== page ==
Opinion: Rudy and Hoosiers screenwriter heads groundbreaking project about Indigenous football stars

You may not know the name Ray Halbritter, but you should, because what he's doing now is one of the most important and groundbreaking things in sports and beyond.

What Halbritter's done centers around a book, positive representation of Indigenous people, the screenwriter for two of the most beloved sports movies of all time, and a group of Indigenous football stars that once dominated the sport.

Halbritter is a graduate of Harvard Law School and the Nation Representative of the Oneida Indian Nation. For almost a decade, he was one of the leading voices in fighting Indigenous people being used as sports mascots. His stubborn efforts, along with others, is a big reason why the Washington Football Team stopped using its racist nickname.

Now, Halbritter is attacking a different challenge, and its one that could have an even bigger impact. His production company, Standing Arrow Productions, is bringing to life journalist Sally Jenkins' book The Real All Americans: The Team That Changed a Game, a People, a Nation.

It wasn't Harvard or Yale that dominated college football in the early 1900s (college football players then were essentially pros) it was Carlisle. The teams were led by two iconic football figures: Coach Pop Warner and Jim Thorpe, perhaps the best all-around athlete in the history of American sports.

Like many Indigenous people, players at Carlisle faced extensive brutality and systemic racism. Jenkins' book shows the courage of the athletes on and off the field, and makes the point that America has contributions from all of its peoples, even if those contributions are sometimes minimized or forgotten.

Where Halbritter's story takes another interesting twist is the screenwriter for the project, according to the production company, is Angelo Pizzo, the screenwriter and producer of the movies Hoosiers and Rudy.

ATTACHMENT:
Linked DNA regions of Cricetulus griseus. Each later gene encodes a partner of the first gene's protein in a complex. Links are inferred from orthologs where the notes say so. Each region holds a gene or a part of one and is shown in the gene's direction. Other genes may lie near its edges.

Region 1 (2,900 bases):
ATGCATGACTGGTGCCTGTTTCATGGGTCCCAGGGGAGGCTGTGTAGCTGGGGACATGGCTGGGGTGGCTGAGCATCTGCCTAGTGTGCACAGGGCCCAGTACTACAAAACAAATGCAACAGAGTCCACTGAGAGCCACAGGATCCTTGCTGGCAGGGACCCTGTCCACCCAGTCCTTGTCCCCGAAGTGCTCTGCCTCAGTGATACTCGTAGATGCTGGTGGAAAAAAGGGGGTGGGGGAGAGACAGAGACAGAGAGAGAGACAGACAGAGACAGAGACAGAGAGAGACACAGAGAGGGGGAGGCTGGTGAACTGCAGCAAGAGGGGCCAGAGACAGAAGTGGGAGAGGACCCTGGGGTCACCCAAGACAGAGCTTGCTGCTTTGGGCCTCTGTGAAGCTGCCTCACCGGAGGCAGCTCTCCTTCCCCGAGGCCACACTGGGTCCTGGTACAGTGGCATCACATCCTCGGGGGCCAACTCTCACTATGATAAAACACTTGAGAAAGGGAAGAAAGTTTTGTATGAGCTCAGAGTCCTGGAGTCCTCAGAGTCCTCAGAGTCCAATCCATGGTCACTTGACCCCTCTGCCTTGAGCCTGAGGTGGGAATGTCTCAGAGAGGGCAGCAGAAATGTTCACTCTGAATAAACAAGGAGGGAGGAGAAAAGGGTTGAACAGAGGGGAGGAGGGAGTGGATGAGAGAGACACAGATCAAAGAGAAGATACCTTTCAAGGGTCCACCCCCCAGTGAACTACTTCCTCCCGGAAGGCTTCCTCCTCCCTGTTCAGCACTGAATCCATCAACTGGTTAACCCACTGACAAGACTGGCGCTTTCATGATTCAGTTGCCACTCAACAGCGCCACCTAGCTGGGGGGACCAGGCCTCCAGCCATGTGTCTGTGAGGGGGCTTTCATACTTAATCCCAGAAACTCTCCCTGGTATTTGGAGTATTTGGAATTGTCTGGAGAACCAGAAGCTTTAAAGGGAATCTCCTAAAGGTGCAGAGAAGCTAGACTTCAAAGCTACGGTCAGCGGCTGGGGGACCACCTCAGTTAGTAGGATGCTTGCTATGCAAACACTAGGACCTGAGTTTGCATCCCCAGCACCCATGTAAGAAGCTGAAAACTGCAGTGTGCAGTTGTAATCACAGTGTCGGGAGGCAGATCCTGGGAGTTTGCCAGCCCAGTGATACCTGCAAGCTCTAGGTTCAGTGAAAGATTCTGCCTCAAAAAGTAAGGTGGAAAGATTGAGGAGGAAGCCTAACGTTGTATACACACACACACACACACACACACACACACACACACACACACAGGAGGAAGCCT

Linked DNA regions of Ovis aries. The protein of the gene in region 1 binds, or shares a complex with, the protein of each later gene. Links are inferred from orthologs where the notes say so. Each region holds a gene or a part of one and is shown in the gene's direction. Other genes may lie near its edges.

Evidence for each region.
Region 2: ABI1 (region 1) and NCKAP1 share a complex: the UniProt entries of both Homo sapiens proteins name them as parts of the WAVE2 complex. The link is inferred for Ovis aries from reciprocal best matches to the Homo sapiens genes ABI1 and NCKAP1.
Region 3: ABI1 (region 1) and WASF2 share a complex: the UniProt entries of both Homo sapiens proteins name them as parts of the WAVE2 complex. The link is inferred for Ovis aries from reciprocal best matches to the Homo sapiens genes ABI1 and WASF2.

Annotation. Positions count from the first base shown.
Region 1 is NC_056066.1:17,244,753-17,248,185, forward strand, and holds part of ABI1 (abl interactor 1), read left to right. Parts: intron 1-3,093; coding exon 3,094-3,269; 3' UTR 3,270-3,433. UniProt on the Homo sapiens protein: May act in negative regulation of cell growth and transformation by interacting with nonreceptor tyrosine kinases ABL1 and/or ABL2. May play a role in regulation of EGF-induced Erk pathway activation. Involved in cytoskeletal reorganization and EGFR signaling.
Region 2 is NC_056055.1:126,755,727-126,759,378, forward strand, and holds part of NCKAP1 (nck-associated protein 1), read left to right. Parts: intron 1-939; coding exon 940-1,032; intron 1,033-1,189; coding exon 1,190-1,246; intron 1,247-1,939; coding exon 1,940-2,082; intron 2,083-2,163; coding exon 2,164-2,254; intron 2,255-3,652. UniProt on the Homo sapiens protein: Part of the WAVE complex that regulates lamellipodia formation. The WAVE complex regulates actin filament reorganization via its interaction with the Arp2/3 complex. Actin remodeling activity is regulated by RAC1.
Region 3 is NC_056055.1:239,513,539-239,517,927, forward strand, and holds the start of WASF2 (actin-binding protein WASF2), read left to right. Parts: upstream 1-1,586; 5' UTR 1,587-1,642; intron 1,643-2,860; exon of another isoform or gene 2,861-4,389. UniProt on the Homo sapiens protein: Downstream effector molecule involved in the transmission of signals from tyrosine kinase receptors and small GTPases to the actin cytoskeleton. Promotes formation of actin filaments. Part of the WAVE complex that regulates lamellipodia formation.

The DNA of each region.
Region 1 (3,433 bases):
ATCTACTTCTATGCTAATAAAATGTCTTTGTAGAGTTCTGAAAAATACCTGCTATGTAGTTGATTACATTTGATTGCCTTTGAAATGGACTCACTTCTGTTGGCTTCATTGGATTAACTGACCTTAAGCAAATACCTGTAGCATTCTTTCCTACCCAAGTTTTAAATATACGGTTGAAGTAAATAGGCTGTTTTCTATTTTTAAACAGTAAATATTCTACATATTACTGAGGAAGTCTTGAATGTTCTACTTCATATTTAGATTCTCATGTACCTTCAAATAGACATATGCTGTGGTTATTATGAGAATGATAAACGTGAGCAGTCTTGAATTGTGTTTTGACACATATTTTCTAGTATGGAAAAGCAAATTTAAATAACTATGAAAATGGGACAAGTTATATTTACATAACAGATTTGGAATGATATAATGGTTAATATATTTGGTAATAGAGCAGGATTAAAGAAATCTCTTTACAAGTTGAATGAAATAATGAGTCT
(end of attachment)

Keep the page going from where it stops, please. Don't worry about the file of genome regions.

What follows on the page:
It can't be overstated how important this moment is. The lack of positive Indigenous on-screen presence is a problem. 

"In fact, Native peoples’ share of screen (presence in top television programming) stands at just 0.27%—a figure about one-sixth the presence of Native Americans in the U.S. population today," said Stacie de Armas, the senior vice president of diverse insights and initiatives at Nielsen, to USA TODAY Sports. "It’s time that Native people’s authentic stories are heard and the community is recognized for their immense contributions."

Thus it's not solely that the Indigenous population has been underrepresented in film and television, as well as caricatured, it's also that they still are.

What Halbritter has done with this production company, and this project, is take his fight against racist mascot stereotypes and broadened it to a larger battle where he can have even more impact. 

“Representation on the movie screen and throughout popular culture is tremendously important for marginalized communities, and especially important for young people to see images of themselves on screen,” Halbritter said in a statement. “That’s the biggest single factor in my decision to launch Standing Arrow Productions. Growing up, I never saw anyone on screen who looked like me or reflected my life experience. The goal of Standing Arrow Productions is to make entertaining movies that reveal the complexity, challenges and beauty of the Native experience to global audiences."

And that is what makes this moment so important.

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